2 1 L GMm E = mr˙2 + − . (11) 2 2mr2 r Sincer ˙ =0whenr = a or b,wehave, 2 2 L GMm L GMm − = − . (12) 2ma2 a 2mb2 b which quickly leads to eq. (8), and thence to eq. (10). We can now find rmax using els. (1) (2), (3) and, (9),   v v 2 r r r r 1 1 − ( b +2 M ) 1 − 0 − 2 0 − 2 −1 − 0 − 2 0 . = = 2 = 2 (13) rmax b 2GM b 2b b b b b 2b b b

Since rmax is negative, the probe can actually go arbitrarily far from the Sun. It gained enough energy in its collision with Mars to escape the Sun’s gravity!

2.2 A More Realistic Deflection Angle We have assumed that Mars deflects the probe by 180◦ in the Mars frame. This would require the probe to pass arbitrarily close to the center of Mars, which is unrealistic. Here we calculate the deflection angle supposing the distance of closest approach is the radius of Mars.

In the Mars frame, where we ignore the gravity of the Earth and Sun, the trajectory of the probe is a hyperbola. We use the notation shown in the figure above, where the impact parameter is labeled B, and the distance from the intersection of the asymptotes to the focus is A. The eccentricity is, related by B2 2 =1+ , (14) A2

4 and the equation of the hyperbola is, 1 1+ cos θ = , (15) r A(2 − 1) taking the origin at the (left) focus and measuring θ from the line between the focus and the intersection of the asymptotes. The length A is related to the energy in the Mars frame via, GM m GM M b a b A M M M ( + ) , , = = 2 = =4 500 km (16) 2E (vM − vb) M 3a + b − 2 2a(a + b) since in the Mars frame the initial velocity of the probe is vM − vb. We see that the angle between the sides A and B of the right triangle A-B-A is φ/2, where φ is the deflection angle of the probe in the Mars frame. Hence,

1 φ/ . =sin 2 (17)

From eq. (15), the distance d of closest approach is,   1 d = A( − 1) = A − 1 , (18) sin φ/2 so the angle of deflection in the Mars frame is related by, A sin φ/2= . (19) A + d

If we take the distance of closest approach to be the radius of Mars, d = rM =3, 435 km, then the deflection angle in the Mars frame would be φ =70◦. The deflection angle ψ in the Sun’s frame is given by,

(vM − vb)sinφ tan φ = = −0.097, (20) (vM − vb)cosφ − vM  ◦ noting that vb = vM r0/B ≈ 0.9vm. Hence, the deflection angle ψ ≈ 174.4 if the probe skims over the surface of Mars. I believe that in this case the final velocity of the probe still exceeds the escape velocity of the solar system.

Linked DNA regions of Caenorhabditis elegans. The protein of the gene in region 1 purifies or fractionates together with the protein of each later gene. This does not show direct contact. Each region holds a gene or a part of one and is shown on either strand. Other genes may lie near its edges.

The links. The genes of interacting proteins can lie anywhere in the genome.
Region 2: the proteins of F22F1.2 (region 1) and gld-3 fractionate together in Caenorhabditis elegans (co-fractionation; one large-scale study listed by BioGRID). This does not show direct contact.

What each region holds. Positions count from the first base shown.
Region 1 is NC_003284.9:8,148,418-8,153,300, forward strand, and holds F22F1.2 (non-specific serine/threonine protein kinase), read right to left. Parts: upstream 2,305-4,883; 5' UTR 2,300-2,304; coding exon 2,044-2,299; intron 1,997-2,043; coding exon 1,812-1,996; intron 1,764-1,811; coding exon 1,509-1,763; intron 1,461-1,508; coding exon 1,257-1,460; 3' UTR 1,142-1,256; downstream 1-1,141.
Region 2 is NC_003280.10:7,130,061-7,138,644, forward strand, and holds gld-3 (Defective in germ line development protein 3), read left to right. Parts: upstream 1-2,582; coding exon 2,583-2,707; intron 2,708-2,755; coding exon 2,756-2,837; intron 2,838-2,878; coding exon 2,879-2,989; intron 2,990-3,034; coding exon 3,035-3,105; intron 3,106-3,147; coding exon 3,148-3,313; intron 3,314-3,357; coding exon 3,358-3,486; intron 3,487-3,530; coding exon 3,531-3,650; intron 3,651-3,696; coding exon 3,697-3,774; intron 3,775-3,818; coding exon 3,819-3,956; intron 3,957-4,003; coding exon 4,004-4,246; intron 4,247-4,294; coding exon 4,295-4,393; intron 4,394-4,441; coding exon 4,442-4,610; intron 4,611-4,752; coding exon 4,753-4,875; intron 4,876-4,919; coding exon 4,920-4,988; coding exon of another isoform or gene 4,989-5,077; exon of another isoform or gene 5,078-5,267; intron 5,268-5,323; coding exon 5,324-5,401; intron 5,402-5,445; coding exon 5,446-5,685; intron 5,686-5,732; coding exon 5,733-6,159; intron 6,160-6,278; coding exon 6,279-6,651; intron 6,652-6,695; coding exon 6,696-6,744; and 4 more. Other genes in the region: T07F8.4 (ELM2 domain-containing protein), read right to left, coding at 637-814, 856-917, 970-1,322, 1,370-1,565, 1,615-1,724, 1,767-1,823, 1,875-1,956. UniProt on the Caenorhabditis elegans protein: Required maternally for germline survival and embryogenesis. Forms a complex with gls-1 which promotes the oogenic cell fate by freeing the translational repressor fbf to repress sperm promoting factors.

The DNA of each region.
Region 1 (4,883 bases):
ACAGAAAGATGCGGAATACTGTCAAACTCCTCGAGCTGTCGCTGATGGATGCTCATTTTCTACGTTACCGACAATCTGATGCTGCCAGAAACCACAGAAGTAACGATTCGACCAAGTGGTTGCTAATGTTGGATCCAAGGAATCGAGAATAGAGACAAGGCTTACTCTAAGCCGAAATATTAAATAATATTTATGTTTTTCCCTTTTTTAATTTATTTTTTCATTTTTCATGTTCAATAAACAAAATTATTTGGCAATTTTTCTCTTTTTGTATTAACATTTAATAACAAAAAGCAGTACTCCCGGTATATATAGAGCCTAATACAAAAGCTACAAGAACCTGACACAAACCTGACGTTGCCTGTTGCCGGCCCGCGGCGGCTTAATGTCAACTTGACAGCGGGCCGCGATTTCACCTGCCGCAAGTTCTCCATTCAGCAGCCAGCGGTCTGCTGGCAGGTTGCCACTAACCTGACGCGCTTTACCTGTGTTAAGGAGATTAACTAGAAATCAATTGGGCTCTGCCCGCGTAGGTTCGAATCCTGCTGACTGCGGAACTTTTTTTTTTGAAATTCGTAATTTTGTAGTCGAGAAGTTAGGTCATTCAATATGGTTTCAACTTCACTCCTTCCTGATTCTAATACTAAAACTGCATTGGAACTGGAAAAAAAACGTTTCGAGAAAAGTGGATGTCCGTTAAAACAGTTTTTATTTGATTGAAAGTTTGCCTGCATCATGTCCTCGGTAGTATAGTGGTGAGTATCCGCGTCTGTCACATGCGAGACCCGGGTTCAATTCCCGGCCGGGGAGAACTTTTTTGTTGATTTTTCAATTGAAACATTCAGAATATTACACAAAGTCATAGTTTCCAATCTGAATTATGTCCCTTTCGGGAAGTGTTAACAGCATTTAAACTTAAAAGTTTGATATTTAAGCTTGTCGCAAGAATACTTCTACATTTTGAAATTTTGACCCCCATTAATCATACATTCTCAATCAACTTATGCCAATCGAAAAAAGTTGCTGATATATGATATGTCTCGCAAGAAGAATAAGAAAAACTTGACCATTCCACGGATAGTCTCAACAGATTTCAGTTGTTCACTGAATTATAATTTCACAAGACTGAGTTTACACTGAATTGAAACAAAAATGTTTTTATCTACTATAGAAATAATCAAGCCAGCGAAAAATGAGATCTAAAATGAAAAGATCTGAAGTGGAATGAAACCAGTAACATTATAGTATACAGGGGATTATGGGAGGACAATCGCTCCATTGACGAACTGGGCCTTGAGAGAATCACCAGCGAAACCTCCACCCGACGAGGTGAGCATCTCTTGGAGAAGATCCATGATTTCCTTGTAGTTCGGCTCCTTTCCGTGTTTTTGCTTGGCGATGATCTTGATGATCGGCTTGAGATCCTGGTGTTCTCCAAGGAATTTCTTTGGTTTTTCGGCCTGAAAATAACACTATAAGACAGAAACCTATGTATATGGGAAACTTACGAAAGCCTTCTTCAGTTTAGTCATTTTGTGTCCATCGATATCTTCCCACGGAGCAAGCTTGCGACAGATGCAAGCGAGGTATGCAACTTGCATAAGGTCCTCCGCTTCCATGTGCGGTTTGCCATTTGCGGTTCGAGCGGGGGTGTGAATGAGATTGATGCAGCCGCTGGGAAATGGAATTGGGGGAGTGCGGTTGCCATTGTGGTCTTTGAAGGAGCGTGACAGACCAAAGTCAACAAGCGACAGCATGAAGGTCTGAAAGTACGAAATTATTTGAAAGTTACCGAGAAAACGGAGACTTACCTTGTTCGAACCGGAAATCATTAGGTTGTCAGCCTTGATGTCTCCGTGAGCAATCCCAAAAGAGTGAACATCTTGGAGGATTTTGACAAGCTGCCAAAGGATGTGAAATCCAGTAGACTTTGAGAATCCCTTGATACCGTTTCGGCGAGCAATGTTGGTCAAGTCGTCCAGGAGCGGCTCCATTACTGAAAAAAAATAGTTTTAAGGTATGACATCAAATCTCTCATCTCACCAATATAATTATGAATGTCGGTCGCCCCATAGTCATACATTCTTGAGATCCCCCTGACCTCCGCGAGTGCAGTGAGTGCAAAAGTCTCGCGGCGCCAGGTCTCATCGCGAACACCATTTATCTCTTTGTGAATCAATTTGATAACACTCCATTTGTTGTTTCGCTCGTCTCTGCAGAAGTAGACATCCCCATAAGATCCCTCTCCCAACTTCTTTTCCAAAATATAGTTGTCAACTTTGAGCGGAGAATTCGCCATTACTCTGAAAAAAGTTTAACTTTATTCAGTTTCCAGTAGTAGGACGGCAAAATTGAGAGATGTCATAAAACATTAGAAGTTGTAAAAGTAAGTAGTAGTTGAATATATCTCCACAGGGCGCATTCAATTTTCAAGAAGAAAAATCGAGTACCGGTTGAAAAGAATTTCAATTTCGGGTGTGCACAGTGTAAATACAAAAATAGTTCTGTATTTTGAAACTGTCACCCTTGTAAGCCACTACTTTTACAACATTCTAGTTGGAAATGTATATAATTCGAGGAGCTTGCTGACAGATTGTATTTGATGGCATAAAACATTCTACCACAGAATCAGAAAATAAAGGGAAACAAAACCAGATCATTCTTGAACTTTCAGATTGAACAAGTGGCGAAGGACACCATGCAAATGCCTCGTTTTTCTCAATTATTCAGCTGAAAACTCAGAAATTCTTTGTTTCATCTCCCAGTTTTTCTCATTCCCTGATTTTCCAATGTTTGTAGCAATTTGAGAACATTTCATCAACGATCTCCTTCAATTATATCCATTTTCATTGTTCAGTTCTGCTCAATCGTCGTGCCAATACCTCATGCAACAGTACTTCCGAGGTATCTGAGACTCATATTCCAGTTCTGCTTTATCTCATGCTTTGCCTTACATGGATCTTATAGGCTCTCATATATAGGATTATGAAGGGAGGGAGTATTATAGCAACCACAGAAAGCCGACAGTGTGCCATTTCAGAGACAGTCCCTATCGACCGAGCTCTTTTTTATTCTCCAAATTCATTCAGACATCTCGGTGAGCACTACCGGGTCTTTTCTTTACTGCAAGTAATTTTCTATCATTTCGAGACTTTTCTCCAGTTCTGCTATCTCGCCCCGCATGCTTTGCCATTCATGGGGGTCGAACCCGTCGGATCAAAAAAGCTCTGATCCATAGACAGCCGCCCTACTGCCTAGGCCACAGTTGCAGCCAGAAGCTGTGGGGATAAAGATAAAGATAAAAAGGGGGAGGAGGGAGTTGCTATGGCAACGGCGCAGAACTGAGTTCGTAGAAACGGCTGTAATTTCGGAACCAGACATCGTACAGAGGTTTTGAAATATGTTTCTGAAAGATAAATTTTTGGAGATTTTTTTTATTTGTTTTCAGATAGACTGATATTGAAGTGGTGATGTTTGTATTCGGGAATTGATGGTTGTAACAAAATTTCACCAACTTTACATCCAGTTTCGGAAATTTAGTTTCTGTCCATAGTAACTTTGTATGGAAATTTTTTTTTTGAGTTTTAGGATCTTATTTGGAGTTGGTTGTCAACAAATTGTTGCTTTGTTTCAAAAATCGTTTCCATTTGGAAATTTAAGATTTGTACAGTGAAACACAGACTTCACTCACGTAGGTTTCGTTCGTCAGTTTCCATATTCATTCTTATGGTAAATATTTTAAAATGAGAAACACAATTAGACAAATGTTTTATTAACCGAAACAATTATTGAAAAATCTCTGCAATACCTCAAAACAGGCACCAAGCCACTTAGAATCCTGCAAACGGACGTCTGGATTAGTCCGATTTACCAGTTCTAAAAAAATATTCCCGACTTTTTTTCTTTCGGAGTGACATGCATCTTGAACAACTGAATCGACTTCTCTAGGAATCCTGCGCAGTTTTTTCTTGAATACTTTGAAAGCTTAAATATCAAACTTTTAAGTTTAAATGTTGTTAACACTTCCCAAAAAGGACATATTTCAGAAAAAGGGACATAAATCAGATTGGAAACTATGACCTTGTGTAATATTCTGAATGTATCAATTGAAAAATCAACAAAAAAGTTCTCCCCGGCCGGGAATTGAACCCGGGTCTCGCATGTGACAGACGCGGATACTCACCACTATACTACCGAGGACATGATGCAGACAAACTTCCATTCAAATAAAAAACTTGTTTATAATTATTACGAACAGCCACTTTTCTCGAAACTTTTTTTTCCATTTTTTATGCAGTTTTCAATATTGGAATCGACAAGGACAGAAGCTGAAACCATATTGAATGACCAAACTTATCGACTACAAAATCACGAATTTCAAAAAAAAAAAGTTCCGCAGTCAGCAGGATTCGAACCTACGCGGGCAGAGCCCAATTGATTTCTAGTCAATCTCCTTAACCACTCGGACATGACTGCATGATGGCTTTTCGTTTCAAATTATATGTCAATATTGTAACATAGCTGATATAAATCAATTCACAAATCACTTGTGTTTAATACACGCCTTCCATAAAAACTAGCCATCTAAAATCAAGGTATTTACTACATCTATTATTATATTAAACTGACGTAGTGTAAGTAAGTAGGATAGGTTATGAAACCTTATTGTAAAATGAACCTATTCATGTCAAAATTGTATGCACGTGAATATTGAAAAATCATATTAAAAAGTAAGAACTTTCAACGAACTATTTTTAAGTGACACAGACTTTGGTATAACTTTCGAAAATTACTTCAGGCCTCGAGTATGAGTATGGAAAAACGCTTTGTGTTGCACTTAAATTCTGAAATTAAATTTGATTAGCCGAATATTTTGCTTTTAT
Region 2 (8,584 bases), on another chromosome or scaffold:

2.3 Launch Velocity

We first calculate the escape velocity ve for the probe from both the Earth and Sun, assuming that vE is parallel to vE, which is the most favorable direction for the launch. The velocity of the Earth with respect to the Sun is given by F = ma as, GM v2 , E = a (21)

5 assuming the orbit of the Earth is circular. For the probe to escape from the Earth-Sun system, its launch velocity ve must be such that the total energy of the probe is zero. We calculate in the frame of the Sun, where the velocity of the probe (just after rocket burnout) is ve + vE, whose magnitude is ve + vE since the two velocities are parallel. The energy relation for escape is,

m 2 GME m GMm E =0= (ve + vE) − − . (22) 2 re a We note that the escape velocity from only the Earth is given by,

2 2GME m ve,E = , (23) re so with aid of this and eq. (19), eq. (22) can be written as,

2 2 2 (ve + vE) = ve,E +2vE. (24)

Thus, the escape velocity from the Earth-Sun system is,  2 2 ve = ve,E +2vE − vE. (25)

Numerically, ve,E ≈ 11, 000 m/s and vE ≈ 30, 000 m/s, so ve ≈ 13, 800 m/s. To launch into the transfer orbit via velocity v0 = v0vˆE, the magnitude of the probe velocity relative to the Sun just after rocket burnout is v0 + vE, so the energy relation is,

m 2 GMEm GMm m 2 GMm E = (v0 + vE) − − = va − , (26) 2 re a 2 a using eq. (10). Again using eq. (23), we find,  2 2 v0 = ve,E + va − vE. (27)  Since va = vE 2b/(a + b) ≈ 33, 000 m/s, v0 ≈ 4, 800 m/s.